This article has been reviewed according to Science X's editorial process and policies. Editors have highlighted the following attributes while ensuring the content's credibility:


peer-reviewed publication

trusted source

written by researcher(s)


One in six women are diagnosed with gestational diabetes. But this diagnosis may not benefit them or their babies

1 in 6 women are diagnosed with gestational diabetes. But this diagnosis may not benefit them or their babies
Gestational diabetes rates more than doubled after the threshold changed. Credit: AIHW, Author provided

When Sophie was pregnant with her first baby, she had an oral glucose tolerance blood test. A few days later, the hospital phoned telling her she had gestational diabetes.

Despite having only a slightly raised () level, Sophie describes being diagnosed as affecting her pregnancy tremendously. She tested her levels four times a day, kept food diaries and had extra appointments with doctors and dietitians.

She was advised to have an induction because of the risk of having a large baby. At 39 weeks her son was born, weighing a very average 3.5kg. But he was separated from Sophie for four hours so his glucose levels could be monitored.

Sophie is not alone. About one in six in Australia are now diagnosed with .

That was not always so. New criteria were developed in 2010 which dropped an initial screening test and lowered the diagnostic set-points. Gestational diagnoses have since more than doubled.

But recent studies cast doubt on the ways we diagnose and manage gestational diabetes, especially for like Sophie with only mildly elevated glucose. Here's what's wrong with gestational diabetes screening.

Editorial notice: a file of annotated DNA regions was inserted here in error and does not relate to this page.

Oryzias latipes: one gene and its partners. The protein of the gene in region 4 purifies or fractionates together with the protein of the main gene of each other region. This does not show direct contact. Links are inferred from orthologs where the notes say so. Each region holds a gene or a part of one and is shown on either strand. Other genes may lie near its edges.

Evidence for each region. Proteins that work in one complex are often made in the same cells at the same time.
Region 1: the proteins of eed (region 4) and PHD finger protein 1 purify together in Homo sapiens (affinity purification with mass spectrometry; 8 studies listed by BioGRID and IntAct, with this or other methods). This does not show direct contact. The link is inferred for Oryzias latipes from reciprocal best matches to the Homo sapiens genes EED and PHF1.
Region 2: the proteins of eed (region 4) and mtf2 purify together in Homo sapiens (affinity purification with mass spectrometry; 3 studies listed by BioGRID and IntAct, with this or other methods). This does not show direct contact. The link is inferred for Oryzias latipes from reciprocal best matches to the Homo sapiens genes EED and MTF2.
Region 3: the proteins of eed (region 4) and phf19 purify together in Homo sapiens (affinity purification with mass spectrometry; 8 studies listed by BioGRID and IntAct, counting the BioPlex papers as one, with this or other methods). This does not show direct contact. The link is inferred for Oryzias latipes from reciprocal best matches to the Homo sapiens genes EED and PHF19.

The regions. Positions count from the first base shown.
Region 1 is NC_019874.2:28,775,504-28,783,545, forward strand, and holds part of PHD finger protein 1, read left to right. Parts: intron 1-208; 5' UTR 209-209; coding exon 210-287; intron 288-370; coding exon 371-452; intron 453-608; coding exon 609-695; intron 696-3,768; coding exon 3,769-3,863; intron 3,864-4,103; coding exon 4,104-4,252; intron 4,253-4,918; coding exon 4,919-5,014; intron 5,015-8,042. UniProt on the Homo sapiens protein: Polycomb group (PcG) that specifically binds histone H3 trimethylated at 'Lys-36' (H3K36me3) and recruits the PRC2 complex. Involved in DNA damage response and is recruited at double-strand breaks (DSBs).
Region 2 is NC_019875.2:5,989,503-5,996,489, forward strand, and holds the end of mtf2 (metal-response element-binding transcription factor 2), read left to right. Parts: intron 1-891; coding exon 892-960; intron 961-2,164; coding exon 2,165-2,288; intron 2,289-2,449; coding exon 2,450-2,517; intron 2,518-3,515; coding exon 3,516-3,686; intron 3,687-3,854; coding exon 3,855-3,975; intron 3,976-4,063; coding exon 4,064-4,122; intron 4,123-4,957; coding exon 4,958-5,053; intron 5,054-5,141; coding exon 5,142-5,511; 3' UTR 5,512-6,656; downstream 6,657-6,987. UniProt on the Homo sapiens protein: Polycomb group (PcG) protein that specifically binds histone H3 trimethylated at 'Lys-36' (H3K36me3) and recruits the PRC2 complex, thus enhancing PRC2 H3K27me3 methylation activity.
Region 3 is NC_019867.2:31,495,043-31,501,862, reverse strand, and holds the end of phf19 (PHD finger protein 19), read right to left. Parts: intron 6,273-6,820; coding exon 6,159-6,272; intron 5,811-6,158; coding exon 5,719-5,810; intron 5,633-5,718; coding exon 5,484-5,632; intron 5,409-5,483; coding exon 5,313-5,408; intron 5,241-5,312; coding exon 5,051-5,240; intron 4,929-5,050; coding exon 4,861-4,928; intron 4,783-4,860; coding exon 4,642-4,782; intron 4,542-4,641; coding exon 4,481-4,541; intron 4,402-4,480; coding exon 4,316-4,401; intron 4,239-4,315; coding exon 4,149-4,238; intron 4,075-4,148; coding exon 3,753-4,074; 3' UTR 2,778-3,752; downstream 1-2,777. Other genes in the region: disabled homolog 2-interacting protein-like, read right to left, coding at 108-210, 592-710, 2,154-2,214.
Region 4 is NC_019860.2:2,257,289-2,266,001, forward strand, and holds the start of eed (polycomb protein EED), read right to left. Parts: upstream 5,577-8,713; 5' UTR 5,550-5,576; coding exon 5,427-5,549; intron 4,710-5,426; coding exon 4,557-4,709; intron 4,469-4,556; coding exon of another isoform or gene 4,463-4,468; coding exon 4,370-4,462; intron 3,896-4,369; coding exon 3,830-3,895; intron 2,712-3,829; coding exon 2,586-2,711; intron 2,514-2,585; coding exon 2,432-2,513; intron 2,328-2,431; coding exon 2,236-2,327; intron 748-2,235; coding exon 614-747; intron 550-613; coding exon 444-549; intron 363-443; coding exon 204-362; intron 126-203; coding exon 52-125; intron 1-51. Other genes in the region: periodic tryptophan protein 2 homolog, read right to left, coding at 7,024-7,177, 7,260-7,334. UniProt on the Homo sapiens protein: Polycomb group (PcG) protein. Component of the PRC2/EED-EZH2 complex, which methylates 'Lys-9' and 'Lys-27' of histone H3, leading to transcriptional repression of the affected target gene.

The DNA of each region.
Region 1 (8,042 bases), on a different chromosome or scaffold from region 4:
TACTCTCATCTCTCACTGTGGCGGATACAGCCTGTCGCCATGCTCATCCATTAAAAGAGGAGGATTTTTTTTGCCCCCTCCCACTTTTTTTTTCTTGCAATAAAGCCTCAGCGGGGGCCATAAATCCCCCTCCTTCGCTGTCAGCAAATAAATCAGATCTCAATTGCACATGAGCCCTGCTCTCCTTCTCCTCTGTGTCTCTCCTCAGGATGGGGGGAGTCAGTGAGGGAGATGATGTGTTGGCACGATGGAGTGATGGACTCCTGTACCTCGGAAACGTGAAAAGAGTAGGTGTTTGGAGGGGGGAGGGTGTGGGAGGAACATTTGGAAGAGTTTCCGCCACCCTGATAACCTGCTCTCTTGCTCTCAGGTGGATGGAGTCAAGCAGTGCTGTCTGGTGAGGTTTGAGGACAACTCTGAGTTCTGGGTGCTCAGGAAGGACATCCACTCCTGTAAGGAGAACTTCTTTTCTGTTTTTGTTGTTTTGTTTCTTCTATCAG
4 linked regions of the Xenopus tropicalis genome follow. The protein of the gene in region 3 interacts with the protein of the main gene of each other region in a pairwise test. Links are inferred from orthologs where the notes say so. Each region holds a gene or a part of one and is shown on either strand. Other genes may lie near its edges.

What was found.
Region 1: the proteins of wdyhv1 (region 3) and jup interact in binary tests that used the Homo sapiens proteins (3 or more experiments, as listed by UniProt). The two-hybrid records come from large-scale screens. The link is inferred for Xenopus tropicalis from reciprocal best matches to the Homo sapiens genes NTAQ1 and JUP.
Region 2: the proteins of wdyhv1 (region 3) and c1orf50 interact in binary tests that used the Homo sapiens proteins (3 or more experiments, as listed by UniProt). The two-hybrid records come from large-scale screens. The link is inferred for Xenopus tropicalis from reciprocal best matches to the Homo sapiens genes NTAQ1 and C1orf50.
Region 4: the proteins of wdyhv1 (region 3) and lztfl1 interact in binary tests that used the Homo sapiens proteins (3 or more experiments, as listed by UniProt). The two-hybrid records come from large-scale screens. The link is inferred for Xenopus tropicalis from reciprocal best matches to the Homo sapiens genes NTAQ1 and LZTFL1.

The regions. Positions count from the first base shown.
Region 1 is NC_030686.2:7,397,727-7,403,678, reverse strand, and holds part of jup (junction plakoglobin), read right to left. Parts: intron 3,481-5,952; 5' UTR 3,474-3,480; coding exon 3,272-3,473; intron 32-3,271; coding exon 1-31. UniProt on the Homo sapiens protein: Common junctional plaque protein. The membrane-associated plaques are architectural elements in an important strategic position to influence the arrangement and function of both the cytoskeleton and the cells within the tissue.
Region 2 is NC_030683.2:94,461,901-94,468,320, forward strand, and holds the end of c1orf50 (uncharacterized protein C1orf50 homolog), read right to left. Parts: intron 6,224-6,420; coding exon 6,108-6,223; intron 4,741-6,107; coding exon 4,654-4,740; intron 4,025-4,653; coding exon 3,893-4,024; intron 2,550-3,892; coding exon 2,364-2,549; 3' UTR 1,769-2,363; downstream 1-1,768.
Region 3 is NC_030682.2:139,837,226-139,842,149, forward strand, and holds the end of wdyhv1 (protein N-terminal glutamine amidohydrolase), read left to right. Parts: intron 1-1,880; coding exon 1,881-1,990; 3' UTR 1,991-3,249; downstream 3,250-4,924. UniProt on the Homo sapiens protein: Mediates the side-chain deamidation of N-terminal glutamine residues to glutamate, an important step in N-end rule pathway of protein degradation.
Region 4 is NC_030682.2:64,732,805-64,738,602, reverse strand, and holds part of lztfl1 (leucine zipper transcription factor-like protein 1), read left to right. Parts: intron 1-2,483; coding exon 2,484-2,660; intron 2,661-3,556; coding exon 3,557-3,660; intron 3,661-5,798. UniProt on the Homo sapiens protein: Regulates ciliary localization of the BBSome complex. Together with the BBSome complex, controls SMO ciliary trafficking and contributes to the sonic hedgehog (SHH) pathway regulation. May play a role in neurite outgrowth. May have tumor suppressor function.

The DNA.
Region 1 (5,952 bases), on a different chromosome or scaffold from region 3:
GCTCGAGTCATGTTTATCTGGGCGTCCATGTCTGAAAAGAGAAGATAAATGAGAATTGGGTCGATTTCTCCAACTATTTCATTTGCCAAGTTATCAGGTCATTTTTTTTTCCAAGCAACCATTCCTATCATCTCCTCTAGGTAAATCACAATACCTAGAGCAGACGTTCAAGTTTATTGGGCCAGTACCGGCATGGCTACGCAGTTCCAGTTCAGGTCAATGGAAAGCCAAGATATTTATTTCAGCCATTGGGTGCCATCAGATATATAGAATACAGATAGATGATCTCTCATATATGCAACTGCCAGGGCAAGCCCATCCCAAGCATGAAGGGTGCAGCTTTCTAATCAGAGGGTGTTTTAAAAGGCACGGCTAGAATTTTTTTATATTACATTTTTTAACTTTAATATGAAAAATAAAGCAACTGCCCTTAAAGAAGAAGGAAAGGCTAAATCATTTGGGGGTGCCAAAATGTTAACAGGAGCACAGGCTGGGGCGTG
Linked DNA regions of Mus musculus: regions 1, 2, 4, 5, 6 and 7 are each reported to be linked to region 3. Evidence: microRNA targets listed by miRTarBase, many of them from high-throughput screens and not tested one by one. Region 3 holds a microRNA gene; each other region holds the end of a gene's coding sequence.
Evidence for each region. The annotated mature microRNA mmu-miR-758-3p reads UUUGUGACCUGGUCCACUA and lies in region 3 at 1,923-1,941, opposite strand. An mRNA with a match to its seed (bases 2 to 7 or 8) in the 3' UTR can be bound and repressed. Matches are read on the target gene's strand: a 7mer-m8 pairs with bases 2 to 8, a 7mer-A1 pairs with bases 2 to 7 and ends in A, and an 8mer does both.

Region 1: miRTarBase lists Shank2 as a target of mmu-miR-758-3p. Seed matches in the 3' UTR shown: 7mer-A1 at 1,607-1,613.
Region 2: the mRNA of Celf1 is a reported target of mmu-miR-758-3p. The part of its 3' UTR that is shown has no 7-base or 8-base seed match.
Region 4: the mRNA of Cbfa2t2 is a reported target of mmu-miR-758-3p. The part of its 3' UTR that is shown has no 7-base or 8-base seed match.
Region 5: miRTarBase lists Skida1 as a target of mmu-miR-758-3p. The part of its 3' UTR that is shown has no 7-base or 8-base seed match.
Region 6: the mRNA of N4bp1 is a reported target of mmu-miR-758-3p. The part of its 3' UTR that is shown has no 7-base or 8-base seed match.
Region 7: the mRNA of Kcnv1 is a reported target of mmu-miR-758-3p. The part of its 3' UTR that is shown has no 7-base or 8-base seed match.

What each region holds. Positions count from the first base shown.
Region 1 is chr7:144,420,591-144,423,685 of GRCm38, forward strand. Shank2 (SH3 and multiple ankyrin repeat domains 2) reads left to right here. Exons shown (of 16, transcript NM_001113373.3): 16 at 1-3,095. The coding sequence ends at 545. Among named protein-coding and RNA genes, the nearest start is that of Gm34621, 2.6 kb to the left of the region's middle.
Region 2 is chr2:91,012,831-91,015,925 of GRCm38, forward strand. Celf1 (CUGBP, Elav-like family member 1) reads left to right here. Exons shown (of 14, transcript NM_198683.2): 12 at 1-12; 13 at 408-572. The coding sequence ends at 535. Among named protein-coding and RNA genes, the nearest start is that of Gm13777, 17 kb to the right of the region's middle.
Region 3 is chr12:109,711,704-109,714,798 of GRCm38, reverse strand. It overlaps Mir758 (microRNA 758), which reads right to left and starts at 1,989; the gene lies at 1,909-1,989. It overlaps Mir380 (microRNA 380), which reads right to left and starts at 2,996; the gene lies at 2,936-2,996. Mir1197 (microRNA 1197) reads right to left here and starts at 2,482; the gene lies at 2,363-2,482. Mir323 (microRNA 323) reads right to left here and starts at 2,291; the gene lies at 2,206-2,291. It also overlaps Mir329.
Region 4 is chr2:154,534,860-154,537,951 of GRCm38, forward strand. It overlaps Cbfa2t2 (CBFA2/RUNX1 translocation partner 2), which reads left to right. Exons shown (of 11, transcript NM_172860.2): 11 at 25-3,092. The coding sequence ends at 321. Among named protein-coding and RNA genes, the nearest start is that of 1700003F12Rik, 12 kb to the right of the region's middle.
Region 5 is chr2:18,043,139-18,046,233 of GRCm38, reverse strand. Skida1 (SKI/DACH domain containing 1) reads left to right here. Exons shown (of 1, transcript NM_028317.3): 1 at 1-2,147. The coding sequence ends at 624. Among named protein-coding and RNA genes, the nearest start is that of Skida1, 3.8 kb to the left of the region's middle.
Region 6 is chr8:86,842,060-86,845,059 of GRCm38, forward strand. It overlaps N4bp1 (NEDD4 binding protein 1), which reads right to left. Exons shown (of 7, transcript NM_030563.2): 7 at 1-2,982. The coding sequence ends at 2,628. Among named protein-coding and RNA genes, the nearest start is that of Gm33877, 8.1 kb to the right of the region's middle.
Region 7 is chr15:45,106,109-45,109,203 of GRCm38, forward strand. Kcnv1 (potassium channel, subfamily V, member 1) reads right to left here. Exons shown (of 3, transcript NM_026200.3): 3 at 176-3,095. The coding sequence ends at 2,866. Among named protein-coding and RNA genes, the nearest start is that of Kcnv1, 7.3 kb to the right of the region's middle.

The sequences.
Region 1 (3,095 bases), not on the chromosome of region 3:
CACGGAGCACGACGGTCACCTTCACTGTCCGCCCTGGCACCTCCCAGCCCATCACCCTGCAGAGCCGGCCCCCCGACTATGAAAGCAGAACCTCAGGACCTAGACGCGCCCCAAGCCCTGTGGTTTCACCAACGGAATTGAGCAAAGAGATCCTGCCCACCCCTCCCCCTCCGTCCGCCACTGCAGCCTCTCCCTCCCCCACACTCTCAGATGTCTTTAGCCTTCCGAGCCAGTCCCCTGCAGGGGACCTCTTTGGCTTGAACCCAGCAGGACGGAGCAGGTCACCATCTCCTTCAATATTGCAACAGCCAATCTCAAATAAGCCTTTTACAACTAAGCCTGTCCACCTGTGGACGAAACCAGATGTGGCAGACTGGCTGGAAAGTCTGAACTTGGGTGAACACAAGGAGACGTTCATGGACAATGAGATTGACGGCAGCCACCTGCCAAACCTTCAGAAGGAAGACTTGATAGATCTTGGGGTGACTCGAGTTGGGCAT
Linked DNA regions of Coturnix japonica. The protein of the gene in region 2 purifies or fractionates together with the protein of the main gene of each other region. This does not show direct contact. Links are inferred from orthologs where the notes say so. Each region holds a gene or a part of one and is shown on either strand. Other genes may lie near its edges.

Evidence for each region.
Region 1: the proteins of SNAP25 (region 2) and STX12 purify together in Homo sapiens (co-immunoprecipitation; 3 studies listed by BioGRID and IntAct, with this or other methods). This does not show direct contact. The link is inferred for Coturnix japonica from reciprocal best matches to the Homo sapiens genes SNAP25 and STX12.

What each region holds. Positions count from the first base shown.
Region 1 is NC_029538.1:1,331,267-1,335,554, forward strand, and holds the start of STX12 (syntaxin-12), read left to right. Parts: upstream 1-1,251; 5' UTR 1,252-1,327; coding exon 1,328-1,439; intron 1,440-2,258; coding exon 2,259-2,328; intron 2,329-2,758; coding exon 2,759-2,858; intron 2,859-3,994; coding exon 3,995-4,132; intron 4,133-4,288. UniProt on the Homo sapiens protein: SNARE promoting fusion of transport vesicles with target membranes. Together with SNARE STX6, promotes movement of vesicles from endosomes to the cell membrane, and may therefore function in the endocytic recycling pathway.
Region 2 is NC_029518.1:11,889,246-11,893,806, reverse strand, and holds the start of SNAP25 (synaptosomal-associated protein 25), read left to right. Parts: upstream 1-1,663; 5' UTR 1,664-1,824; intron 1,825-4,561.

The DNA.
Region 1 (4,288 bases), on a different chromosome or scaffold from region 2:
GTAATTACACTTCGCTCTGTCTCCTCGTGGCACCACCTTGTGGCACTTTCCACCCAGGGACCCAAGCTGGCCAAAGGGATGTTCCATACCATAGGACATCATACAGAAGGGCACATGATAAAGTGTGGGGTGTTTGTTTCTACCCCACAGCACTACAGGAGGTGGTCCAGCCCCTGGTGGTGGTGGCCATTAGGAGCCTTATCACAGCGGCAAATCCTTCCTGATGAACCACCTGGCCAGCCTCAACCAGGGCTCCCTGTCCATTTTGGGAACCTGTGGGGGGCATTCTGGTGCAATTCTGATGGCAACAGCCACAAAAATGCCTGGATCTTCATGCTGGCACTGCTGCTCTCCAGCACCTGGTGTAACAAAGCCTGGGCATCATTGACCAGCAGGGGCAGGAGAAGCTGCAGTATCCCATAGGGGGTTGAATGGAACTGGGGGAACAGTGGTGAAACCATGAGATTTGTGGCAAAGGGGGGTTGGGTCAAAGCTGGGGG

The glucose test is unreliable

The test used to diagnose gestational diabetes—the oral glucose tolerance test—has poor reproducibility. This means subsequent tests may give a different result.

In a recent Australian trial of earlier testing in pregnancy, one-third of the women initially classified as having gestational diabetes (but neither told nor treated) did not have gestational diabetes when retested later in pregnancy. That is a problem.

Usually when a test has poor reproducibility—for example, blood pressure or cholesterol—we repeat the test to confirm before making a diagnosis.

Much of the increase in the incidence of gestational diabetes after the introduction of new diagnostic criteria was due to the switch from using two tests to only using a single for diagnosis.

The thresholds are too low

Despite little evidence of benefit for either women or babies, the current Australian criteria diagnose women with only mildly abnormal results as having "gestational diabetes."

Recent studies have shown this doesn't benefit women and may cause harms. A New Zealand trial of more than 4,000 women randomly assigned women to be assessed based on the current Australian thresholds or to higher threshold levels (similar to the pre-2010 criteria).

The trial found no additional benefit from using the current low threshold levels, with overall no difference in the proportion of infants born large for gestational age.

However, the trial found several harms, including more neonatal hypoglycemia ( in newborns), induction of labor, use of diabetic medications including insulin injections, and use of health services.